Keel laid for Jan De Nul’s new floating offshore installation vessel

The CMHI Haimen shipyard in China laid the keel for Les Alizés, Jan De Nul’s new heavy lift crane vessel, on 29 April. The ship will be ready in 2022 and is equipped with a crane having a lifting capacity of 5000 tonnes and equally impressive lifting heights.

Les Alizés is specifically designed for loading, transporting, lifting and installing offshore wind turbine foundations. The main features are a main crane of 5000 tonnes to be built by Huisman, a deck loading capacity of 61,000 tonnes and a deck space of 9300 m2. With these characteristics, the vessel can easily transport the heavier future foundations, several in one trip, to the offshore installation site, with direct benefits in planning, fuel consumption and emissions reduction.

Unlike Jan De Nul’s other offshore installation vessel under construction, the Voltaire, Les Alizés does not have four legs to lift itself above the sea surface. It is a crane vessel for floating installation, which means that the vessel is not dependent on the water depths and the seabed conditions. Les Alizés is equipped with a high-performance DP2 system.

Cleanship notation

Les Alizés will be equipped with several green measures and innovations to minimise its environmental impact, such as a highly advanced dual exhaust filter system that removes up to 99 per cent of nanoparticles from emissions using a diesel particulate filter (DPF) followed by selective catalytic reduction system (SCR). In addition, an onboard Energy Storage System will optimise engine operation and reduce fuel consumption and emissions.

The vessel will also have a Cleanship NDO7 and a Green Passport EU label. The Cleanship label confirms that the vessel checks and minimises the waste water and all other residual waste. The Green Passport label means that all materials and hazardous substances are mapped out during the construction phase, in order to facilitate the recycling of the vessel when decommissioned. Both certificates are issued by a specialized external agency.

Author: Mariska Buitendijk

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Keel laid for Jan De Nul’s new floating offshore installation vessel | Project Cargo Journal

Keel laid for Jan De Nul’s new floating offshore installation vessel

The CMHI Haimen shipyard in China laid the keel for Les Alizés, Jan De Nul’s new heavy lift crane vessel, on 29 April. The ship will be ready in 2022 and is equipped with a crane having a lifting capacity of 5000 tonnes and equally impressive lifting heights.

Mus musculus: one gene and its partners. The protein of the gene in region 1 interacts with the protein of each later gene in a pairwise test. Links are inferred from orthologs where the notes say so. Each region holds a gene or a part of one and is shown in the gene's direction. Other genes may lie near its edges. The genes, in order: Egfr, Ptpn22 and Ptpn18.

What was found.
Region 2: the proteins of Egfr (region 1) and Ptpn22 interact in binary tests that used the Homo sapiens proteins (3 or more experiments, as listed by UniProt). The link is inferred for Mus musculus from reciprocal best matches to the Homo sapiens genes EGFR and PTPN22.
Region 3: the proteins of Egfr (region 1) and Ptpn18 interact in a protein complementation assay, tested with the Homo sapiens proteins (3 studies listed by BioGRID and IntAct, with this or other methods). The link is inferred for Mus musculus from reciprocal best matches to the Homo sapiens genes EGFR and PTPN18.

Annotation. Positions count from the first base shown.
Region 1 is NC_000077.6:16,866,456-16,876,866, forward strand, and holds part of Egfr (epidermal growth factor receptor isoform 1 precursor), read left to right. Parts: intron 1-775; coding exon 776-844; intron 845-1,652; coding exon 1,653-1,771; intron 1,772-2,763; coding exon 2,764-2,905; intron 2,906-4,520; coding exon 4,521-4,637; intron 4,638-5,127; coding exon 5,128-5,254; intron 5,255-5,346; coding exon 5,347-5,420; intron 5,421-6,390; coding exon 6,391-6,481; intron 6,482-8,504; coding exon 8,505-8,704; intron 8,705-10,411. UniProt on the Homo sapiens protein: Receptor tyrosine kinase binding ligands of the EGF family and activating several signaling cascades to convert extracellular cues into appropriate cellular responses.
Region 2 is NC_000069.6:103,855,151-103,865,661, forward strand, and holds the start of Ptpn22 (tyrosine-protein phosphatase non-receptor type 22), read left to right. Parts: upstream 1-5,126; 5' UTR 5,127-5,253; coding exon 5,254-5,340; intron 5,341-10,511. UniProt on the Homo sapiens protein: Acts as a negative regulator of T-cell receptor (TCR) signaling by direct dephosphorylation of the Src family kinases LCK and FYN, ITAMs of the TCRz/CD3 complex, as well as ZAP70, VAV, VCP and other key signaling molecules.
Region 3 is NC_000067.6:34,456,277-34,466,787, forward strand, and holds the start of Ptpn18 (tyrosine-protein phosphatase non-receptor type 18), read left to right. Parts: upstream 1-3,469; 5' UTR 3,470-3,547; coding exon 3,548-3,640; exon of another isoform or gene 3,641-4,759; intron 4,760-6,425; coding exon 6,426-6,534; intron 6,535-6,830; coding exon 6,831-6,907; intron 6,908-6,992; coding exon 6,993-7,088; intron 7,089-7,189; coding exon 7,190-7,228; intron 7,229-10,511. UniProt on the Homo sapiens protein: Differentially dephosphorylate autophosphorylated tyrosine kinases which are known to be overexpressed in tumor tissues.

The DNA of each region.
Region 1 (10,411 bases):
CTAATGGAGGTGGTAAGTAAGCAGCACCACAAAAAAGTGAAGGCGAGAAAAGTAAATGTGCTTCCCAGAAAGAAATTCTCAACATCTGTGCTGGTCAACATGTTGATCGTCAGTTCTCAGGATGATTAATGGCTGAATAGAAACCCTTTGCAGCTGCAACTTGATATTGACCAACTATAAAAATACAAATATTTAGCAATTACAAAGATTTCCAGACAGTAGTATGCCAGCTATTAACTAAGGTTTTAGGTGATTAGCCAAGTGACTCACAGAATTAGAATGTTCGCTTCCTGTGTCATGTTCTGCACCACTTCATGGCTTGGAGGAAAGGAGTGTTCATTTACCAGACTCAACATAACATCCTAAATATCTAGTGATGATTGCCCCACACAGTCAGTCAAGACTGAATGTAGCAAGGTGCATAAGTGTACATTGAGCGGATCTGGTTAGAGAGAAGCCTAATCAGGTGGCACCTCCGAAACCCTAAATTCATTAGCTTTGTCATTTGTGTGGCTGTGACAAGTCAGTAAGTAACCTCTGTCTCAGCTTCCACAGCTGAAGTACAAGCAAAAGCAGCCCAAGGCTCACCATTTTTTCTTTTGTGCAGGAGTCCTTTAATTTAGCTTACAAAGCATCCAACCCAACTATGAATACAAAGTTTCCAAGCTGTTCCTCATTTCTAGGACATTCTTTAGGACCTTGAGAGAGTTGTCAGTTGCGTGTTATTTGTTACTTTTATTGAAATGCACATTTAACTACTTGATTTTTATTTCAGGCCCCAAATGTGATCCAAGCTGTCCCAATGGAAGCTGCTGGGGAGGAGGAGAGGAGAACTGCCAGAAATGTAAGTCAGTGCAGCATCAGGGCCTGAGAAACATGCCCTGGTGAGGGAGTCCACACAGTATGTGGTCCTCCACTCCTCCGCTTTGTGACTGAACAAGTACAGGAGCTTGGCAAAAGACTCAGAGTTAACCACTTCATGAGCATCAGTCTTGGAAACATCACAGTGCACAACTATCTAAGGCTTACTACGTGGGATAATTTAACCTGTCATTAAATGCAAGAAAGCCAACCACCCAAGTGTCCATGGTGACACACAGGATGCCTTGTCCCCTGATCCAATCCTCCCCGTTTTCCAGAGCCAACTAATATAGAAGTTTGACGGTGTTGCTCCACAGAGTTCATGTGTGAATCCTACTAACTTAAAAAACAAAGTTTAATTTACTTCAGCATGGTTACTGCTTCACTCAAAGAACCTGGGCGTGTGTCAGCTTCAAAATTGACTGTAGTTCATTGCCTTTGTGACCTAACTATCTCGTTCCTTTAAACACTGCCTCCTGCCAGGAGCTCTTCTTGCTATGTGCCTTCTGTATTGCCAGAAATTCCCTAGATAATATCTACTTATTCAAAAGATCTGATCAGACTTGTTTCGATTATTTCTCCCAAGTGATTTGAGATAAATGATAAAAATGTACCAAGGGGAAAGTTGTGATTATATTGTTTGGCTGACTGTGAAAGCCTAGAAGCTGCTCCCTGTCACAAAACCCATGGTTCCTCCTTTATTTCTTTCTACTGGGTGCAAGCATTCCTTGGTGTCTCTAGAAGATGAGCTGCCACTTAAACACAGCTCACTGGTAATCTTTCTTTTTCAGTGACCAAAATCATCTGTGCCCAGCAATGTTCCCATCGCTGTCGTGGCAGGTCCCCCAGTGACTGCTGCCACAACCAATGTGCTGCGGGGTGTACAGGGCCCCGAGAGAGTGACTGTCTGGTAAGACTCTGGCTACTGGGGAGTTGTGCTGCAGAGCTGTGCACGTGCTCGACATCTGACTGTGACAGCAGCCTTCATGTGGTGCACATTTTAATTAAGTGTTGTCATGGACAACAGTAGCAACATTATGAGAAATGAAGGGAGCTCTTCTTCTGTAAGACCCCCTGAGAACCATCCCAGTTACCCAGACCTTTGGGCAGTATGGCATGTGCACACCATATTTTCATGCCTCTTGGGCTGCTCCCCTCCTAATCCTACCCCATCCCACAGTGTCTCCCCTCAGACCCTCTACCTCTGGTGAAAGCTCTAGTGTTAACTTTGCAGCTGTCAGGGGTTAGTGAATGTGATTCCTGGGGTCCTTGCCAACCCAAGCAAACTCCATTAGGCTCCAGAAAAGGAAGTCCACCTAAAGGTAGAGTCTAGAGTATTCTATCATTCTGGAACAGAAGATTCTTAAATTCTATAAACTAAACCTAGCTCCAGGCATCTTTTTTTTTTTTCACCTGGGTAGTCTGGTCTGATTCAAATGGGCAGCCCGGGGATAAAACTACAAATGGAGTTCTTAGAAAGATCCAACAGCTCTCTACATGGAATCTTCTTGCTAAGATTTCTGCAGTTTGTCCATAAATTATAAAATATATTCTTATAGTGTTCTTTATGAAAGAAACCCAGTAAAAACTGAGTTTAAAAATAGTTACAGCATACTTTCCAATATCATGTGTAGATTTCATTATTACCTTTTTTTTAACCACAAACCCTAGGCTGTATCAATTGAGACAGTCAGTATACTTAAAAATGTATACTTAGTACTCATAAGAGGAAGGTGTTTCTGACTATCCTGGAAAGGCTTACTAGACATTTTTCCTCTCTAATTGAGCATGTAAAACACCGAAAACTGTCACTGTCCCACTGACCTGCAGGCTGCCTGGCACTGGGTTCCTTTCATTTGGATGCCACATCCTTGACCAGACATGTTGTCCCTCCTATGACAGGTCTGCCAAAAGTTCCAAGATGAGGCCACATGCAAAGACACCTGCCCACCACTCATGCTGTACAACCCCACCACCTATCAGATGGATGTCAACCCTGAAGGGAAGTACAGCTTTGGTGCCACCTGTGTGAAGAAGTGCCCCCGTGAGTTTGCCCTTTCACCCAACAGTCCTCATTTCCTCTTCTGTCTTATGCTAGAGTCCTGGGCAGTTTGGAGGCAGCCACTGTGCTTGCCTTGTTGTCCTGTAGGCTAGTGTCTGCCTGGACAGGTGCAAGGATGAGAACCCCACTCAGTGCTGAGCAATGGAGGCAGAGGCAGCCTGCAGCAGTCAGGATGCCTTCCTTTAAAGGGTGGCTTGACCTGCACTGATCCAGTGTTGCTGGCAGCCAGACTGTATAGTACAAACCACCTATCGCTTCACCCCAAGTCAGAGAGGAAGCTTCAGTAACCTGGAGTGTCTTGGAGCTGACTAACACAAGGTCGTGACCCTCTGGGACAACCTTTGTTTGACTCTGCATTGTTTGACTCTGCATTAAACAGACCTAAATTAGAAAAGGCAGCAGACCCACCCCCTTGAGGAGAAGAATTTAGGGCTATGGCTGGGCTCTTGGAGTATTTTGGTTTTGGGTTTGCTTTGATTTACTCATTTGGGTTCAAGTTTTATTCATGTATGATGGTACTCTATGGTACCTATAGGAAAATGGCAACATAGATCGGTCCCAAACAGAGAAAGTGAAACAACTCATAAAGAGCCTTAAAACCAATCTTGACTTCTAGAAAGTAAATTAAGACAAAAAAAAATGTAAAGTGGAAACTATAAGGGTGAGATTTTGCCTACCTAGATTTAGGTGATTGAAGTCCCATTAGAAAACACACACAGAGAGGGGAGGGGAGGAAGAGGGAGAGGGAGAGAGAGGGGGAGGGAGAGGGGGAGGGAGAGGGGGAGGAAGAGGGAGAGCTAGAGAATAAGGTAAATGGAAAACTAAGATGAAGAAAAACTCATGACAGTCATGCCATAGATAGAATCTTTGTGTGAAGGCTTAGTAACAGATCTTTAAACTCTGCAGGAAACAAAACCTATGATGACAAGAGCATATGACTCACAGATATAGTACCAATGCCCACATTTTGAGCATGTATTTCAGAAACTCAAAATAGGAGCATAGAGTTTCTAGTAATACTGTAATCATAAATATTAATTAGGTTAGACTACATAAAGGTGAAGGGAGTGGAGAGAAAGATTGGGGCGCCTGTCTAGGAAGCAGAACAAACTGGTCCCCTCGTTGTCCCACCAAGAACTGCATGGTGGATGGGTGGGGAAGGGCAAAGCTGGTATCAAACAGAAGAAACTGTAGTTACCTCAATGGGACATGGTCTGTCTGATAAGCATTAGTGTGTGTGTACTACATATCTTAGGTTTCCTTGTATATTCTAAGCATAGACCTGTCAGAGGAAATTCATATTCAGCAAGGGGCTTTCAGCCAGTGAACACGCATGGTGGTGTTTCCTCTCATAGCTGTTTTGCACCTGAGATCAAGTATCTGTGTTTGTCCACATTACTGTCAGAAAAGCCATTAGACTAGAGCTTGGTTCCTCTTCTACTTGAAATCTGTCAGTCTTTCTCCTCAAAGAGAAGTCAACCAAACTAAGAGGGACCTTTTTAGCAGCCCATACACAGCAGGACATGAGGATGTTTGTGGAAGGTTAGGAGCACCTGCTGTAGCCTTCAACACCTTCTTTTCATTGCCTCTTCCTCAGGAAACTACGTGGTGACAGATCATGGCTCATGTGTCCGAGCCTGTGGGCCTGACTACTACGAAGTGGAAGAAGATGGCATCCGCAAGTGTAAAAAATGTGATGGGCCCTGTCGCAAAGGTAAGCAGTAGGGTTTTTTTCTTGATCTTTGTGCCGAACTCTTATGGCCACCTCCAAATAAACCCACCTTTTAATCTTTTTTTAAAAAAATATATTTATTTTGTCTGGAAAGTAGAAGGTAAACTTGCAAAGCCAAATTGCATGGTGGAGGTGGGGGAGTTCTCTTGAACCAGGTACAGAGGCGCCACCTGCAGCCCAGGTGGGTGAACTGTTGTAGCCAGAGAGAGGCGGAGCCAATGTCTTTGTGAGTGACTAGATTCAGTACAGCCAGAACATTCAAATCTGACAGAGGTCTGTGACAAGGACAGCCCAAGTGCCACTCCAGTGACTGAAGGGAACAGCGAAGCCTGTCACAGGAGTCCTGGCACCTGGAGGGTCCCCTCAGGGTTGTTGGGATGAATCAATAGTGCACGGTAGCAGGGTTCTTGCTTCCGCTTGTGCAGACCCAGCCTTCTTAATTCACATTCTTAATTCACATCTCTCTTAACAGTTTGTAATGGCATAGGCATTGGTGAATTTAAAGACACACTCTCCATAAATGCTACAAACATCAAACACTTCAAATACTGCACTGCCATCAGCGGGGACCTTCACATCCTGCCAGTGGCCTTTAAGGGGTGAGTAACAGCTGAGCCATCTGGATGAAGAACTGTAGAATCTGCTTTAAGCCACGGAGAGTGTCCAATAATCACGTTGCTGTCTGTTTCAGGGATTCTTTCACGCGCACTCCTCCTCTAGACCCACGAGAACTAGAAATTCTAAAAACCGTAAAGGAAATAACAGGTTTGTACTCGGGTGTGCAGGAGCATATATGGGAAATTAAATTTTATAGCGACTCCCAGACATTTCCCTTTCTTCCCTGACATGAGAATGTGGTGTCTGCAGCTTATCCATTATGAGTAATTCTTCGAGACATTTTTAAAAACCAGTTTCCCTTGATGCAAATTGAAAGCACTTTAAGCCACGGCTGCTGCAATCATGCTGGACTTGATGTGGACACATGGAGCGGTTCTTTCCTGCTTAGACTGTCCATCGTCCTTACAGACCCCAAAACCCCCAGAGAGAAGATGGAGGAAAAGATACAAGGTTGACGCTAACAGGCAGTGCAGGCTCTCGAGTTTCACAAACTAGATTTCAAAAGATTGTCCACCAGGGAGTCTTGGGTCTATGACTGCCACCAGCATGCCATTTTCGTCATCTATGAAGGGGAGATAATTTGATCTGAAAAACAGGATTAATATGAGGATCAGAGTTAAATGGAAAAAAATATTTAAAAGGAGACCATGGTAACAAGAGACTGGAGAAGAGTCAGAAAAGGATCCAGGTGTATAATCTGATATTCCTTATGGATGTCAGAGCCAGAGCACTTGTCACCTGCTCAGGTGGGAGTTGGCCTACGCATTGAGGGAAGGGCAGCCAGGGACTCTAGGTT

Les Alizés is specifically designed for loading, transporting, lifting and installing offshore wind turbine foundations. The main features are a main crane of 5000 tonnes to be built by Huisman, a deck loading capacity of 61,000 tonnes and a deck space of 9300 m2. With these characteristics, the vessel can easily transport the heavier future foundations, several in one trip, to the offshore installation site, with direct benefits in planning, fuel consumption and emissions reduction.

Unlike Jan De Nul’s other offshore installation vessel under construction, the Voltaire, Les Alizés does not have four legs to lift itself above the sea surface. It is a crane vessel for floating installation, which means that the vessel is not dependent on the water depths and the seabed conditions. Les Alizés is equipped with a high-performance DP2 system.

Cleanship notation

Les Alizés will be equipped with several green measures and innovations to minimise its environmental impact, such as a highly advanced dual exhaust filter system that removes up to 99 per cent of nanoparticles from emissions using a diesel particulate filter (DPF) followed by selective catalytic reduction system (SCR). In addition, an onboard Energy Storage System will optimise engine operation and reduce fuel consumption and emissions.

The vessel will also have a Cleanship NDO7 and a Green Passport EU label. The Cleanship label confirms that the vessel checks and minimises the waste water and all other residual waste. The Green Passport label means that all materials and hazardous substances are mapped out during the construction phase, in order to facilitate the recycling of the vessel when decommissioned. Both certificates are issued by a specialized external agency.

Author: Mariska Buitendijk

Add your comment

characters remaining.

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